Looks like our friends over at eMarketer are clever at digging up some great data from Shopify, a really great e-commerce platform used by tons of small businesses. They focused on social commerce, that is, when someone buys, do they come from a social media platform?
What did they uncover? Two big things:
Facebook is THE best for people buying things through social channels driving 2/3 of social media visits to Shopify stores getting 85% of all orders from social media. Wow. BUT
Way to go Polyvore! If you’re in online retail you’ve got to have a presence on these ever-growing channels.
We got a TON of experience with Net Promoter Score from our collective biz experience. It’s cool right? You find out pretty quickly if your customers love you so much they recommend you.
For instance when we just told a bud about the infamous Forbes Island here in SF, (crazy floating island with a restaurant on the Bay) he made his way there the next day! That’s powerful marketing right there. He didn’t actually get to go ON the island since he only wanted a bevvie and apparently you need to eat dinner there (not necessarily reco’d but that’s another post.) That’s the cost of Forbes himself taxiing you out 20 feet on his boat I guess. I digress…
What that story does illustrate is the power of word of mouth and that’s what’s gonna make your biz successful. How does it work? Easy peasy.
You ask one question, the ultimate question: “Would you recommend my company to your colleagues?” on a scale of 0-10, 0 being the worst, 10 being the best.
The ratings break down like this:
- 0 – 6 are your “detractors”, people that wouldn’t recommend you.
- 7 & 8 are your “passives”, people that think you’re alright, but not great.
- 9 & 10 are your “promoters”, people that tell all their friends about you (Forbes really should have picked them up shouldn’t he have?)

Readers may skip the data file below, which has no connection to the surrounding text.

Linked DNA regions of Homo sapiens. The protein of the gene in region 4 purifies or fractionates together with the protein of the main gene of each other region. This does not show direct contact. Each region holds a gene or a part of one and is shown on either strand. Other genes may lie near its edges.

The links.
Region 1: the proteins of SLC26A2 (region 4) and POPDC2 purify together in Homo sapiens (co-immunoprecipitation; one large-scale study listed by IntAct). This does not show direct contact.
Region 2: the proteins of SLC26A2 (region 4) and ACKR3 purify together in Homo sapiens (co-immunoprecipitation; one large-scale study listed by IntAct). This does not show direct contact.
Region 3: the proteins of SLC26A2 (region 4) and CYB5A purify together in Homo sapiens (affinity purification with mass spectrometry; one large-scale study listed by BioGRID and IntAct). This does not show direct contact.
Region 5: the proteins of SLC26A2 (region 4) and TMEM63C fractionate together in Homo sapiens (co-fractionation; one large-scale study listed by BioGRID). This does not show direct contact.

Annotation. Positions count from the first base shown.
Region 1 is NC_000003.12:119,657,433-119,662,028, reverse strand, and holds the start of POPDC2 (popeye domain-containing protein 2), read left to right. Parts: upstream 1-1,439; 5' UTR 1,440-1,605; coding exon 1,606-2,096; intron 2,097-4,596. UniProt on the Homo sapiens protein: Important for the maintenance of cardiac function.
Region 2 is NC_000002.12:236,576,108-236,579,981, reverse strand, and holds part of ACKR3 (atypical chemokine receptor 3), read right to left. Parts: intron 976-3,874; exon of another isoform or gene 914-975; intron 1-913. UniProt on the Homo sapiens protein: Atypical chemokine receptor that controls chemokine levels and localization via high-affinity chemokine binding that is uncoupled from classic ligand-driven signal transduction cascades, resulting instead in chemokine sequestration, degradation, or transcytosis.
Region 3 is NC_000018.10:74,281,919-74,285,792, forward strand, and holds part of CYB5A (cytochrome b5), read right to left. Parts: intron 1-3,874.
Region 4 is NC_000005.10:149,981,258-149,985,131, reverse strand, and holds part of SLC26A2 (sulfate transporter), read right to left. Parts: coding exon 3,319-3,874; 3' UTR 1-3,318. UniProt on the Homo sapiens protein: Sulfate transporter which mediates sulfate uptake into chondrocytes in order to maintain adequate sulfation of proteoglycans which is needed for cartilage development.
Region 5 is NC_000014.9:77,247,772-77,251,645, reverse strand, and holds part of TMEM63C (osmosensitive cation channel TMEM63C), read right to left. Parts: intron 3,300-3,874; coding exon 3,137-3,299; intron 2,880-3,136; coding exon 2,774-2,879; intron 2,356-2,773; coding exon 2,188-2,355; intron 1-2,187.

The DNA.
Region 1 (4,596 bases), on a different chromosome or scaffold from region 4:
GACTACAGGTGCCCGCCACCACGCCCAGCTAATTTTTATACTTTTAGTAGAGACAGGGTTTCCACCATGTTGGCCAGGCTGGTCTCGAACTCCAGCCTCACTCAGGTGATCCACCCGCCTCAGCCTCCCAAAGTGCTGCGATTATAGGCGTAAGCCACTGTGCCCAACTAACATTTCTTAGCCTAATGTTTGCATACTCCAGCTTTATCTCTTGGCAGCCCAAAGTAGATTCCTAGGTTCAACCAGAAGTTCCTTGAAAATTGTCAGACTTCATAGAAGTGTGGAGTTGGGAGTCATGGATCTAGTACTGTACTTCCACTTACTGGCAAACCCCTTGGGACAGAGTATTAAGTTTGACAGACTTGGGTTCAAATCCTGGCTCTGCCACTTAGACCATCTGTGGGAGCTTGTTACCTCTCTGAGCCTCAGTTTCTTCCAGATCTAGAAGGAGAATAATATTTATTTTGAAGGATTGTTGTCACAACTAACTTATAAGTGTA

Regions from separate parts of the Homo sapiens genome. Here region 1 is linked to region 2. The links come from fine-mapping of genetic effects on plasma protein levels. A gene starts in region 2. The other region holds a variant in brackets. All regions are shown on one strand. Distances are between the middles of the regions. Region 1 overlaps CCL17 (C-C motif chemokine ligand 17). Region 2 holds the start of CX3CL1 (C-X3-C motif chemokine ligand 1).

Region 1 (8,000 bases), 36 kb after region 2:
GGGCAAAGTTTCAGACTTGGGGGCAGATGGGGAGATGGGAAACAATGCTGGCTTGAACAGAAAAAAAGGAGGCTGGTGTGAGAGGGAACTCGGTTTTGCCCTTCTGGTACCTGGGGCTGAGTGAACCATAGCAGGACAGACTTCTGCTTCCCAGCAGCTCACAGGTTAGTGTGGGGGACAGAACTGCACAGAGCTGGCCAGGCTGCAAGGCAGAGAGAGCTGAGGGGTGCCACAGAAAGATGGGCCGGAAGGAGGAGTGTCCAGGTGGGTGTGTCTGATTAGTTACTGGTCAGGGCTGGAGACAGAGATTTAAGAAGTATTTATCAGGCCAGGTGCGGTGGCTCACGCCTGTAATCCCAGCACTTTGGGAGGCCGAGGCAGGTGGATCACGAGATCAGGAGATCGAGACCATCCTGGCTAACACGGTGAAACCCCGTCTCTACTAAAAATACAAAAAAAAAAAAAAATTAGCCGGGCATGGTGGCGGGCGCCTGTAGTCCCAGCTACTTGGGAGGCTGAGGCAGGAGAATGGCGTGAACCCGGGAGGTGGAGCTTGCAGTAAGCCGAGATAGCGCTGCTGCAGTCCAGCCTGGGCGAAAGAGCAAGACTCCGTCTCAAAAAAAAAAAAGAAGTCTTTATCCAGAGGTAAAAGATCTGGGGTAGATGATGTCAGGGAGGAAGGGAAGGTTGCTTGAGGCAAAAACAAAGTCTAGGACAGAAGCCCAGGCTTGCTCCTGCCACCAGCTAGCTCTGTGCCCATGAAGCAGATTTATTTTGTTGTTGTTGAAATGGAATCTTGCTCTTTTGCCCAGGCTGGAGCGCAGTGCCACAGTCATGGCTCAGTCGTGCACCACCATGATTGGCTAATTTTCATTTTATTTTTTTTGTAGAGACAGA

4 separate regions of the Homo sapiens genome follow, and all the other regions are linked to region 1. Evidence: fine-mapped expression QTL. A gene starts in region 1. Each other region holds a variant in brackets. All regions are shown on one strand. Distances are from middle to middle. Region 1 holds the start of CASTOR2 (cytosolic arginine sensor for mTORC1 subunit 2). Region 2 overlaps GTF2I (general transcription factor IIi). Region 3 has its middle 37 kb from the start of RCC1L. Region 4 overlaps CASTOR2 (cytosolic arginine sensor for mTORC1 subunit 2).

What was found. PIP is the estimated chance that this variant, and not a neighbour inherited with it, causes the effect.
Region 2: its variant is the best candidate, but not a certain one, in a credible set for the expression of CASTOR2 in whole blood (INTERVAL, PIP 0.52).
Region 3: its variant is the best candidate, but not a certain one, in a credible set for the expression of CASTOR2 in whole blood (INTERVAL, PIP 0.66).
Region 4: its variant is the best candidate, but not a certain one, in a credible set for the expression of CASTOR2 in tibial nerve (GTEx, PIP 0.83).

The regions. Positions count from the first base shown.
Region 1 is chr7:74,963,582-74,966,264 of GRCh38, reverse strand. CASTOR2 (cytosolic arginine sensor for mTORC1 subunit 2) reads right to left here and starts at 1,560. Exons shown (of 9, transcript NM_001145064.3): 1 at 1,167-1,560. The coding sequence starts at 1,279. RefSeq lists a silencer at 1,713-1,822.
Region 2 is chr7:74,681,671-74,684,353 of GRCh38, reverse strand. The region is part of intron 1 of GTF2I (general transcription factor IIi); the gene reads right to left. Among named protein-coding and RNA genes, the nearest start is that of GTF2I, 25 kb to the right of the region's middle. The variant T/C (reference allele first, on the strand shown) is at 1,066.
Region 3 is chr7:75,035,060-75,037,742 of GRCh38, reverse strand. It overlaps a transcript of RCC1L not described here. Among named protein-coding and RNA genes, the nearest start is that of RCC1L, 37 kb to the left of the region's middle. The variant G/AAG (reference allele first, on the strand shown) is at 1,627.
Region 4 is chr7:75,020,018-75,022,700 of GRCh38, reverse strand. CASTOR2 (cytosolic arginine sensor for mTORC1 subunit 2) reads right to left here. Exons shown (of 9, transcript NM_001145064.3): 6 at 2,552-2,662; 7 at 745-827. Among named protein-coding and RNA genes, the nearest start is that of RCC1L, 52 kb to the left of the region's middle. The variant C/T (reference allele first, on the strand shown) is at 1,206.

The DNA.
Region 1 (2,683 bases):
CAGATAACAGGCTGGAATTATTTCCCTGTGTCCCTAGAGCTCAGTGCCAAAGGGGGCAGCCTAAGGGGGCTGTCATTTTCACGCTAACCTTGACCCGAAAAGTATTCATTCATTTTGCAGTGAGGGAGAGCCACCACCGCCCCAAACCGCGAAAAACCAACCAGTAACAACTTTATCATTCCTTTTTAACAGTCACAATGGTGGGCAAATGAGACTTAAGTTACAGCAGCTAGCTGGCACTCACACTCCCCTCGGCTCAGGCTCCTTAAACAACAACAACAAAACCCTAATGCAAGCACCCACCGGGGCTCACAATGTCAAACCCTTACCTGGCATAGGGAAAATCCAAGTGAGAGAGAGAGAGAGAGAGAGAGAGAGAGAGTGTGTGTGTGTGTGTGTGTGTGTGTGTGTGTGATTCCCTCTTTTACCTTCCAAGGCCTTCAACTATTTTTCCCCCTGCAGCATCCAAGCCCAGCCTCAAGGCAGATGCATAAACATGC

Apple has a 77 🙂
AT&T has an 11 🙁
Don’t forget, this has to be an ongoing program so you can gauge the impact of any changes you make to your business. So send your customers a survey, Survey Monkey has a great template. Ask the question on your website, on the phone, after someone purchases, and anywhere you have contact with someone. You might also want to think about having an open comment field so you can see what issues they have or things they really like. This way when you make changes you can contact them and let them know they’ve been heard.
GOOOOAAAALLLLL! Oh. Sorry maybe it’s just us getting excited about the World Cup. But hey, Google Analytics goals can be pretty darned scintillating too. Read on! We’ll take a Q&A approach to this one.
Q: What’s a goal in Google Analytics?
A: Goals let you set the criteria for a specific action that a website visitor makes. A conversion of some type. Cool thing? You can create about any conversion type that makes sense for your biz.
Q: What types of goals might make sense for my biz?
A: For starters, a sign-up for you newsletter, a download of a guide, a request for sales follow-up, or my favorite, a sale.
Q: I’m intrigued! Carry on.
Q:OK, ok, enough rambling, I’m sold. How do I set up a goal in Google Analytics?
A: It’s actually pretty easy. Let’s start with a basic ‘sign-up for my newsletter’ example, shall we? Here goes:
1. In GA, click on ‘Admin’ and select an account property (your website)
2. Then, click ‘Goals’ and then select your Goal (for our example, ‘sign up’). You can create all types of goals, from pre set ones that Google offers (called ‘templates’) for revenue, acquisition (account creation), inquiries (call me, live chats, guide downloads) or engagement (viewed a video, signed up for a list) to custom goals . We’ll save the more advanced and custom goal set-up for a future post. So for our example, we select ‘Sign Up’
3. On the next screen, just paste the URL of your ‘thanks for signing up’ page.
And voila! Your first goal is set up and ready to measure your success. Google Analytics allows you to set up to 20 goals, so don’t stop with just one. They’re kind of addictive, and really valuable in measuring the success of your website and business objectives. Data is fun!
Like we said, we’ll dive into more advanced Google Analytics Goal set-up in upcoming posts, so stay tuned.